Faced with a $2.7 million drop in projected revenue, county board Chairman Dan Cronin says DuPage must cut spending to produce a balanced 2018 budget that also holds the line on property taxes.
Cronin presented his proposed $439.6 million spending plan on Tuesday that calls for DuPage's property tax levy to remain flat at $66.9 million.
While Illinois finally has a budget, Cronin said, state lawmakers crafted a spending plan that keeps millions of dollars that traditionally went to counties.
"For 2018, the legislature has spoken," Cronin said during his 19-minute speech to county board members. "And the results had a definite impact on our ability to present a balanced budget here today. But as you can see, our budget is balanced."
Cronin's proposed budget is roughly $5.8 million more than the current approved amount of $433.8 million. But officials note the $439.6 million includes $9 million that was set aside to create a new $15.8 communications center on the county campus for DuPage Public Safety Communications, known as DU-COMM.
The county believes it can keep its property tax levy flat, in part, because its sales tax revenue is projected to grow by 2 percent to $100.4 million.
The challenge comes because Illinois is keeping 10 percent of the state income tax revenue that municipalities and counties receive. In addition, the state has reduced DuPage's share of the RTA sales tax and personal property replacement tax revenues.
"This represents a total revenue loss of $2.7 million," Cronin said. "This year's budget features reductions that come as an immediate result of that loss."
Cronin's proposed budget calls for the county to spend roughly $176.9 million, which is down slightly from last year. The general revenue fund pays for the county's most vital services, including public safety and the DuPage Care Center.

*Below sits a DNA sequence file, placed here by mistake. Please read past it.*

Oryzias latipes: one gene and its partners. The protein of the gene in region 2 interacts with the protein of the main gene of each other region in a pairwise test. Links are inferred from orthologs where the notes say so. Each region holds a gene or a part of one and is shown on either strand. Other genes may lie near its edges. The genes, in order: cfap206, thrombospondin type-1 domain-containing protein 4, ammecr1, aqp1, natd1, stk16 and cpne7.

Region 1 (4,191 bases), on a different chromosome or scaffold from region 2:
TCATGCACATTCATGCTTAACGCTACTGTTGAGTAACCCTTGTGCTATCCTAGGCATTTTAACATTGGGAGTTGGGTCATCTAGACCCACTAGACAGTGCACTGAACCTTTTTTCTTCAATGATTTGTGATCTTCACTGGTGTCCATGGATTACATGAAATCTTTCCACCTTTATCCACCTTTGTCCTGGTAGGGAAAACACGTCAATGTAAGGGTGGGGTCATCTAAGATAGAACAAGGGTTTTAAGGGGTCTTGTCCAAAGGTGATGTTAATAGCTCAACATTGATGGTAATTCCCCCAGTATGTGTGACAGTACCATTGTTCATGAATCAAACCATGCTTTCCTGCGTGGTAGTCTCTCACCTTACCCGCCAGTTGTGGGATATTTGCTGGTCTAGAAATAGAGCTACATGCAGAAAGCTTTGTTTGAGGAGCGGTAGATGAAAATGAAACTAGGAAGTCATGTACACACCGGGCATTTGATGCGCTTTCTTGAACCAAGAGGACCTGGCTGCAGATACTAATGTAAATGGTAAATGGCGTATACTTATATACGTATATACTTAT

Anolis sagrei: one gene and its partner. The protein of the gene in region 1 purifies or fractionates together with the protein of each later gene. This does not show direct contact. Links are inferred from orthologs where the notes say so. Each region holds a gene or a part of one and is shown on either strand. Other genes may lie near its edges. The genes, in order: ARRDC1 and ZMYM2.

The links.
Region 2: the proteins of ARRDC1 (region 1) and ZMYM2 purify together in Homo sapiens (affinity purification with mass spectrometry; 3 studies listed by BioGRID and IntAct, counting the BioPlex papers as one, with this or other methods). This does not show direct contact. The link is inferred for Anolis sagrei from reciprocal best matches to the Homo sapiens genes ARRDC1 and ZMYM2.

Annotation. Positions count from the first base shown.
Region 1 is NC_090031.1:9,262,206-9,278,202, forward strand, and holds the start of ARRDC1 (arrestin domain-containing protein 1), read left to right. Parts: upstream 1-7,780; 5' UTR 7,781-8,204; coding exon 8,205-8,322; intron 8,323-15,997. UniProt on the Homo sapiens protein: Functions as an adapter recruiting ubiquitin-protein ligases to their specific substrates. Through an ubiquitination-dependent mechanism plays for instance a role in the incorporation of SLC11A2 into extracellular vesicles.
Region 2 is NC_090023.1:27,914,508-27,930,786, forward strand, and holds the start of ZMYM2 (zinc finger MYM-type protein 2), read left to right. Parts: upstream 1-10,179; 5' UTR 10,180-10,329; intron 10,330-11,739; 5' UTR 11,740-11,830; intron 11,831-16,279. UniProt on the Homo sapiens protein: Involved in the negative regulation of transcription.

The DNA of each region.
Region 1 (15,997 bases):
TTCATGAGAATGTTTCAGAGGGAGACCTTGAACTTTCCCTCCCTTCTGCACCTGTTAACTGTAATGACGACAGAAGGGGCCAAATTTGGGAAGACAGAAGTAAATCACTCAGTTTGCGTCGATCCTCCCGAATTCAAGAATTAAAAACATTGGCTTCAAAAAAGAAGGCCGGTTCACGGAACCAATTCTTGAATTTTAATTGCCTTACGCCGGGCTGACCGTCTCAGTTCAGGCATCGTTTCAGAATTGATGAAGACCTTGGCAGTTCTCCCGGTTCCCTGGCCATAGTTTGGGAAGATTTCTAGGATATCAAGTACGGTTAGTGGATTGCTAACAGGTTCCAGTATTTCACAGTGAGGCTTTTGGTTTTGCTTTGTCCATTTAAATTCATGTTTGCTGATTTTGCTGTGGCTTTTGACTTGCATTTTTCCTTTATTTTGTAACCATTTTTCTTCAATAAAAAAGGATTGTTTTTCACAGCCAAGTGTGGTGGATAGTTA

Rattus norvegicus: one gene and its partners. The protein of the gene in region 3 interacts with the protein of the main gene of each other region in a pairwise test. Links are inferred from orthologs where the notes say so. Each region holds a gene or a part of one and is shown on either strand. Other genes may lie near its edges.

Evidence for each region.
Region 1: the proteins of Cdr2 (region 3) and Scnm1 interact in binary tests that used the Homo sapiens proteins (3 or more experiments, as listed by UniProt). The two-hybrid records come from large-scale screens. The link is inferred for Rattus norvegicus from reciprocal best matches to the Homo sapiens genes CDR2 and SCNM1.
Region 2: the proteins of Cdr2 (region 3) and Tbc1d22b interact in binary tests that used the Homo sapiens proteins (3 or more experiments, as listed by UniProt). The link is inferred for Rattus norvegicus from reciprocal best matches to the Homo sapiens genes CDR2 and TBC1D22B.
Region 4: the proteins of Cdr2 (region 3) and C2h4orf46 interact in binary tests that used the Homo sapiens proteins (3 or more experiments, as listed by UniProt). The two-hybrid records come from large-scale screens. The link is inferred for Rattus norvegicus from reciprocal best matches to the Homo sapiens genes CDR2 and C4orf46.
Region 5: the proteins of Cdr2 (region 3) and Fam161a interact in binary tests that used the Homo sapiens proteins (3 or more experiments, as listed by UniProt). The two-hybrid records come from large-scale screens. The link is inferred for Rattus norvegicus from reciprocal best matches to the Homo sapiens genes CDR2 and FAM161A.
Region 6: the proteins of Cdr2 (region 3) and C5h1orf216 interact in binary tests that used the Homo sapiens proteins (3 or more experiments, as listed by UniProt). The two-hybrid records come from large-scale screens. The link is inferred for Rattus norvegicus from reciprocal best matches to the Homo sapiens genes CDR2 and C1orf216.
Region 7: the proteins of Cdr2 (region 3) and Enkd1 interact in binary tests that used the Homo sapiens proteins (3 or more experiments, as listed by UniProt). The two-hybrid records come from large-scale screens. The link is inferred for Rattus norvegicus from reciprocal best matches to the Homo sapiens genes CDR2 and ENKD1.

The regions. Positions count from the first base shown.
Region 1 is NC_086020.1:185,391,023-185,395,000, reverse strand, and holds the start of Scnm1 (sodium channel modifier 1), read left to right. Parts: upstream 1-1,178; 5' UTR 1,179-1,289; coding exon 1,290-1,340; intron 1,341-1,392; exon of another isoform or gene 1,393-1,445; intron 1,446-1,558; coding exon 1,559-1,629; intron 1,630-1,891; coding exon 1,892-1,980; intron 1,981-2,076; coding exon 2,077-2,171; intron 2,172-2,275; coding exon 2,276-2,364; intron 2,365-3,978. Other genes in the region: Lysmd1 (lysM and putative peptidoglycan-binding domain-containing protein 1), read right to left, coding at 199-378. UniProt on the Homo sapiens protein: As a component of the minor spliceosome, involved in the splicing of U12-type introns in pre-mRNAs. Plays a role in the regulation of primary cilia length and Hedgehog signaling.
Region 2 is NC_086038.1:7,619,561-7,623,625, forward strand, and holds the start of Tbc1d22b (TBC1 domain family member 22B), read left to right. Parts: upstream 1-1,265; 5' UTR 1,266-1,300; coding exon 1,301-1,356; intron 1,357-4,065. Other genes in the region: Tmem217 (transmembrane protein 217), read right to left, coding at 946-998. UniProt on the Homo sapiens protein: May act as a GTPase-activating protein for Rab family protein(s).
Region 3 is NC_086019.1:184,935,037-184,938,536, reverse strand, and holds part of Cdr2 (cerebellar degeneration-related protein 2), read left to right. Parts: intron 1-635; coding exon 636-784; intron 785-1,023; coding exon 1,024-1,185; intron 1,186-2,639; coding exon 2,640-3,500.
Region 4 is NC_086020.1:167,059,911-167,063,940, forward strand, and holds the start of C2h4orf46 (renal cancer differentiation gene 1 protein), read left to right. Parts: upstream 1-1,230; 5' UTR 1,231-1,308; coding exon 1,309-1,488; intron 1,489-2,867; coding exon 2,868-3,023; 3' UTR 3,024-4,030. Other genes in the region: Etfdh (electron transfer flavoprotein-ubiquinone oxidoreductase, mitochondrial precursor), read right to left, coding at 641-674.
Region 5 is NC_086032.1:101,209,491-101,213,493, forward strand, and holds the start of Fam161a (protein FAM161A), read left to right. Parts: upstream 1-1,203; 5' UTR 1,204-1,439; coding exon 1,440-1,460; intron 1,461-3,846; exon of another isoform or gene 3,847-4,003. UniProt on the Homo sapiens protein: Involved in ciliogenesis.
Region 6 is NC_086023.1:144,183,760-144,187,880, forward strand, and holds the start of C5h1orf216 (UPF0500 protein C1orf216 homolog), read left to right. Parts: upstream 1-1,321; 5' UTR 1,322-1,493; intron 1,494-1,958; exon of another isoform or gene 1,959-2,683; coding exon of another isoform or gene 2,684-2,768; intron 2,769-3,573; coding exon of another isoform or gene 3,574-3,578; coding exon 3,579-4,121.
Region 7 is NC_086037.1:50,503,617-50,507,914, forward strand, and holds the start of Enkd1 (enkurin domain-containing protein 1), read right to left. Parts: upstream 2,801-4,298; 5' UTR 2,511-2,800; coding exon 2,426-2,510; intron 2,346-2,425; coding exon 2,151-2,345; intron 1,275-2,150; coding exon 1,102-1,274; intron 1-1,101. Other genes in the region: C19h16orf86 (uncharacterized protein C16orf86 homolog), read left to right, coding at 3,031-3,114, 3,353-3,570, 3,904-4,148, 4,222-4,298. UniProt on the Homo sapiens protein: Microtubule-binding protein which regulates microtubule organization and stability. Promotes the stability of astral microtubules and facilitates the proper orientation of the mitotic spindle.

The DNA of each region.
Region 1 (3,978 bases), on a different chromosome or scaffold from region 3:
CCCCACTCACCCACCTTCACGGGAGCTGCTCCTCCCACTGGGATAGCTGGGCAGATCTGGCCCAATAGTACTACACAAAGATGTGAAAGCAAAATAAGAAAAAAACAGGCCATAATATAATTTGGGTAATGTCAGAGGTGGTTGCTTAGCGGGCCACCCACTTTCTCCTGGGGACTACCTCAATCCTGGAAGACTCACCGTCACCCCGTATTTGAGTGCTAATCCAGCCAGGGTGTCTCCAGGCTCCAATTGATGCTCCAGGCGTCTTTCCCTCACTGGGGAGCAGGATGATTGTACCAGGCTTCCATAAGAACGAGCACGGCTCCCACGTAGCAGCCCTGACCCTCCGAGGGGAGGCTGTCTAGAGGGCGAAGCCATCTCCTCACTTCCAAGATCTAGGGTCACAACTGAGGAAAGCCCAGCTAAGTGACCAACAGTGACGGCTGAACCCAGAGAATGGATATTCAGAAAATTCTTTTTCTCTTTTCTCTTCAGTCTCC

Cronin said it was "excruciatingly difficult" to keep general revenue fund programs stable after the state reductions.
"There is a limit to how much we can cut without threatening our ability to fulfill our mission," Cronin said. "After seven years of absorbing reductions and providing prudent fiscal management, we may be reaching a point where we simply can't cut anymore."
So after "careful, agonizing deliberation," Cronin said, all countywide offices and all departments are being asked to make cost reductions. The goal is to have the offices and departments make a total of roughly $3 million in cuts.
"I'm giving department heads some latitude in implementing these reductions," Cronin said. "We set the mark and expect each to meet it. However, please let me be clear: We as a county will continue to do more with less across the board."
The largest single area of cost to all government entities is personnel. The proposed budget reduces DuPage's full-time budgeted head count by four positions to 2,206 for fiscal 2018.
"This head count may be revised, depending on where department heads choose to implement reductions," Cronin said.
The head count was 2,270 when Cronin took office seven years ago.
County board members have until Nov. 30 to approve a budget for the 2018 fiscal year that begins Dec. 1. In the meantime, board committees will review the proposed spending plan and suggest changes.